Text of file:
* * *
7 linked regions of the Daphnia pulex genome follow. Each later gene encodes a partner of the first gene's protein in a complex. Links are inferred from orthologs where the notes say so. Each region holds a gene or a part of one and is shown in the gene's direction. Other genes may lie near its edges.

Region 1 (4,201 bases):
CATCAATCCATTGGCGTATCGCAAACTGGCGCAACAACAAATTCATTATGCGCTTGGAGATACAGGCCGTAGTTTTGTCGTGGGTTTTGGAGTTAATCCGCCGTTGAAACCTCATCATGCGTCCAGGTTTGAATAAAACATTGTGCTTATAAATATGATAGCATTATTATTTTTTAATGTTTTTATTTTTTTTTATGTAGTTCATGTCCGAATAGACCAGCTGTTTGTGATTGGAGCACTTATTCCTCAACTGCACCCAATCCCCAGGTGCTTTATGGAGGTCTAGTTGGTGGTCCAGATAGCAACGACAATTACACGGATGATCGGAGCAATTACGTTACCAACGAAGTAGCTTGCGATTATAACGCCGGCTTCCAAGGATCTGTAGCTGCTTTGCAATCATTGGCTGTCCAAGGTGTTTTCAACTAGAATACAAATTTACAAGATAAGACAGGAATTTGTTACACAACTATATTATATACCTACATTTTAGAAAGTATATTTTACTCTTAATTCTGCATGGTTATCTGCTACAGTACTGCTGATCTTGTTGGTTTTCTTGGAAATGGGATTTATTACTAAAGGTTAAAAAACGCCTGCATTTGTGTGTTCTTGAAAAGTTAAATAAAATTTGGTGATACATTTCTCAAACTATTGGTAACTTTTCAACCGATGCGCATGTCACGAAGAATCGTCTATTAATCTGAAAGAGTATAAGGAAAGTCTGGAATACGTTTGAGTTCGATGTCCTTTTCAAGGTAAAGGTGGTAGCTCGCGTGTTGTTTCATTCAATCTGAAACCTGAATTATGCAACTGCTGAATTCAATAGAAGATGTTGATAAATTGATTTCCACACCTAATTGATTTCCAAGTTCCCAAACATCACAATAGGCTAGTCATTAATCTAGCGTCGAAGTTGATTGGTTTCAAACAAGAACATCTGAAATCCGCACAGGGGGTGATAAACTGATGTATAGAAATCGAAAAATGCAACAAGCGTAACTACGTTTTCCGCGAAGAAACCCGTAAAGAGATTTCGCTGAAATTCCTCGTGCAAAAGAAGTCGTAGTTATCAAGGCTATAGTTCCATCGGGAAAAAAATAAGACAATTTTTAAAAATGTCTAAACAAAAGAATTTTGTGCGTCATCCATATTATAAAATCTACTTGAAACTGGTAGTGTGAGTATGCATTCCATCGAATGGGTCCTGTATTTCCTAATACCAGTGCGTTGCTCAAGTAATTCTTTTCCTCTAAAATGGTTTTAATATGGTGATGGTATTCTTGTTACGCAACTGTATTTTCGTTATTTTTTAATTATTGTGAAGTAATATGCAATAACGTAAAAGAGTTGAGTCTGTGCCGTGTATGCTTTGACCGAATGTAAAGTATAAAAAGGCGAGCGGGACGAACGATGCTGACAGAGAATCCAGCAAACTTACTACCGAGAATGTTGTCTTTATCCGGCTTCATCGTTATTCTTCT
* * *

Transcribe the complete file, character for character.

7 linked regions of the Daphnia pulex genome follow. Each later gene encodes a partner of the first gene's protein in a complex. Links are inferred from orthologs where the notes say so. Each region holds a gene or a part of one and is shown in the gene's direction. Other genes may lie near its edges.

Region 1 (4,201 bases):
CATCAATCCATTGGCGTATCGCAAACTGGCGCAACAACAAATTCATTATGCGCTTGGAGATACAGGCCGTAGTTTTGTCGTGGGTTTTGGAGTTAATCCGCCGTTGAAACCTCATCATGCGTCCAGGTTTGAATAAAACATTGTGCTTATAAATATGATAGCATTATTATTTTTTAATGTTTTTATTTTTTTTTATGTAGTTCATGTCCGAATAGACCAGCTGTTTGTGATTGGAGCACTTATTCCTCAACTGCACCCAATCCCCAGGTGCTTTATGGAGGTCTAGTTGGTGGTCCAGATAGCAACGACAATTACACGGATGATCGGAGCAATTACGTTACCAACGAAGTAGCTTGCGATTATAACGCCGGCTTCCAAGGATCTGTAGCTGCTTTGCAATCATTGGCTGTCCAAGGTGTTTTCAACTAGAATACAAATTTACAAGATAAGACAGGAATTTGTTACACAACTATATTATATACCTACATTTTAGAAAGTATATTTTACTCTTAATTCTGCATGGTTATCTGCTACAGTACTGCTGATCTTGTTGGTTTTCTTGGAAATGGGATTTATTACTAAAGGTTAAAAAACGCCTGCATTTGTGTGTTCTTGAAAAGTTAAATAAAATTTGGTGATACATTTCTCAAACTATTGGTAACTTTTCAACCGATGCGCATGTCACGAAGAATCGTCTATTAATCTGAAAGAGTATAAGGAAAGTCTGGAATACGTTTGAGTTCGATGTCCTTTTCAAGGTAAAGGTGGTAGCTCGCGTGTTGTTTCATTCAATCTGAAACCTGAATTATGCAACTGCTGAATTCAATAGAAGATGTTGATAAATTGATTTCCACACCTAATTGATTTCCAAGTTCCCAAACATCACAATAGGCTAGTCATTAATCTAGCGTCGAAGTTGATTGGTTTCAAACAAGAACATCTGAAATCCGCACAGGGGGTGATAAACTGATGTATAGAAATCGAAAAATGCAACAAGCGTAACTACGTTTTCCGCGAAGAAACCCGTAAAGAGATTTCGCTGAAATTCCTCGTGCAAAAGAAGTCGTAGTTATCAAGGCTATAGTTCCATCGGGAAAAAAATAAGACAATTTTTAAAAATGTCTAAACAAAAGAATTTTGTGCGTCATCCATATTATAAAATCTACTTGAAACTGGTAGTGTGAGTATGCATTCCATCGAATGGGTCCTGTATTTCCTAATACCAGTGCGTTGCTCAAGTAATTCTTTTCCTCTAAAATGGTTTTAATATGGTGATGGTATTCTTGTTACGCAACTGTATTTTCGTTATTTTTTAATTATTGTGAAGTAATATGCAATAACGTAAAAGAGTTGAGTCTGTGCCGTGTATGCTTTGACCGAATGTAAAGTATAAAAAGGCGAGCGGGACGAACGATGCTGACAGAGAATCCAGCAAACTTACTACCGAGAATGTTGTCTTTATCCGGCTTCATCGTTATTCTTCT